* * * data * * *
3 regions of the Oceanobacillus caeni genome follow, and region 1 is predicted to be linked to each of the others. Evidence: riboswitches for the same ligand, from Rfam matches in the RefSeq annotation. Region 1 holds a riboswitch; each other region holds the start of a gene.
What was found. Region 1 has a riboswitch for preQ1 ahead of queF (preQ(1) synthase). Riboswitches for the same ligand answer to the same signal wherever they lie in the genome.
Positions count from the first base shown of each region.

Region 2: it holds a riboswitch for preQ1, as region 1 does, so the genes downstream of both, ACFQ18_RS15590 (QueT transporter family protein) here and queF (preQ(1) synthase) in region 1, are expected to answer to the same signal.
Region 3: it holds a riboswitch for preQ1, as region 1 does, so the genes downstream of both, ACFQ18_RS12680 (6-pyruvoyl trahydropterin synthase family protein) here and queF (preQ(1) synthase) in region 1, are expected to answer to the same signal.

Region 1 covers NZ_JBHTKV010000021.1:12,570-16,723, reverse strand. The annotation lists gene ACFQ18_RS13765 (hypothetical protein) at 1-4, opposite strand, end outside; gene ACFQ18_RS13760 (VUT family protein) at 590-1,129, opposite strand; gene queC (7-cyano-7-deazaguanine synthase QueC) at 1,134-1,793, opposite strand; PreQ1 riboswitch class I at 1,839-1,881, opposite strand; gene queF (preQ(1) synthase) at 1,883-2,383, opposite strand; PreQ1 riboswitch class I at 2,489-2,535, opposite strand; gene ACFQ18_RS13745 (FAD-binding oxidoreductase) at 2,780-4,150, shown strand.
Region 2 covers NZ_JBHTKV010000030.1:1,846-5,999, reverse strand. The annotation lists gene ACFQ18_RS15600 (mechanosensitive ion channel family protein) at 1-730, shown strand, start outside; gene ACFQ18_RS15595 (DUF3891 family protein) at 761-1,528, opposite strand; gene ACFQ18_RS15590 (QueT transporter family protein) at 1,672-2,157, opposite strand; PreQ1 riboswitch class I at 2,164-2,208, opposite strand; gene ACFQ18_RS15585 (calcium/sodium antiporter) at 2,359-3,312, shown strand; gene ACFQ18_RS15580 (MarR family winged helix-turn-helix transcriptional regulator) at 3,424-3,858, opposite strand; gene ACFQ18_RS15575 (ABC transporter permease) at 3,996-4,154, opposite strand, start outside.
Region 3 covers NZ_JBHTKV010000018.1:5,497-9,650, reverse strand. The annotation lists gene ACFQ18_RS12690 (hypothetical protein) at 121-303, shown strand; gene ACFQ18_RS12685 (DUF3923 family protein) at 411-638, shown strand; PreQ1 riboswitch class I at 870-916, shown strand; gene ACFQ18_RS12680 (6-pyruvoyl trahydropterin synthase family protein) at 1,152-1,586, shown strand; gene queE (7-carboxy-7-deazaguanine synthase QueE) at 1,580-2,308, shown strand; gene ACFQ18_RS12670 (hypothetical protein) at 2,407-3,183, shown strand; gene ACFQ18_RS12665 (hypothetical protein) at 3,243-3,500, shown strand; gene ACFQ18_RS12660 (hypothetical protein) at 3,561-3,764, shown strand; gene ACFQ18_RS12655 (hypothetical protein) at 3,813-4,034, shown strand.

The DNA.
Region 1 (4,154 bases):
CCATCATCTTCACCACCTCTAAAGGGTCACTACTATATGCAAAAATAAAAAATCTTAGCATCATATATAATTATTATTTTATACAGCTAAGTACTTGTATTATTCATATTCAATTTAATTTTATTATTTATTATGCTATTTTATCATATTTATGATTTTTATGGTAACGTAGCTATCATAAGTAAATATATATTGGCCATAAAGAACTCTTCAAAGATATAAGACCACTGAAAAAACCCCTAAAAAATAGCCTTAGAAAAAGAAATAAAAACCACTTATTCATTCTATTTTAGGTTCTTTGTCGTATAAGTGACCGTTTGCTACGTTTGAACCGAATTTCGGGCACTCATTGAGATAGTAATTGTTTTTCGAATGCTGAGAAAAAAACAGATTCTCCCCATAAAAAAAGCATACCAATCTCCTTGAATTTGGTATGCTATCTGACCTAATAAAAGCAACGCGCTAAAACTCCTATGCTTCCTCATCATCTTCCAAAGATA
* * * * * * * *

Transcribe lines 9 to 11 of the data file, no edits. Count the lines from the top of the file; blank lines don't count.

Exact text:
The DNA.
Region 1 (4,154 bases):
CCATCATCTTCACCACCTCTAAAGGGTCACTACTATATGCAAAAATAAAAAATCTTAGCATCATATATAATTATTATTTTATACAGCTAAGTACTTGTATTATTCATATTCAATTTAATTTTATTATTTATTATGCTATTTTATCATATTTATGATTTTTATGGTAACGTAGCTATCATAAGTAAATATATATTGGCCATAAAGAACTCTTCAAAGATATAAGACCACTGAAAAAACCCCTAAAAAATAGCCTTAGAAAAAGAAATAAAAACCACTTATTCATTCTATTTTAGGTTCTTTGTCGTATAAGTGACCGTTTGCTACGTTTGAACCGAATTTCGGGCACTCATTGAGATAGTAATTGTTTTTCGAATGCTGAGAAAAAAACAGATTCTCCCCATAAAAAAAGCATACCAATCTCCTTGAATTTGGTATGCTATCTGACCTAATAAAAGCAACGCGCTAAAACTCCTATGCTTCCTCATCATCTTCCAAAGATA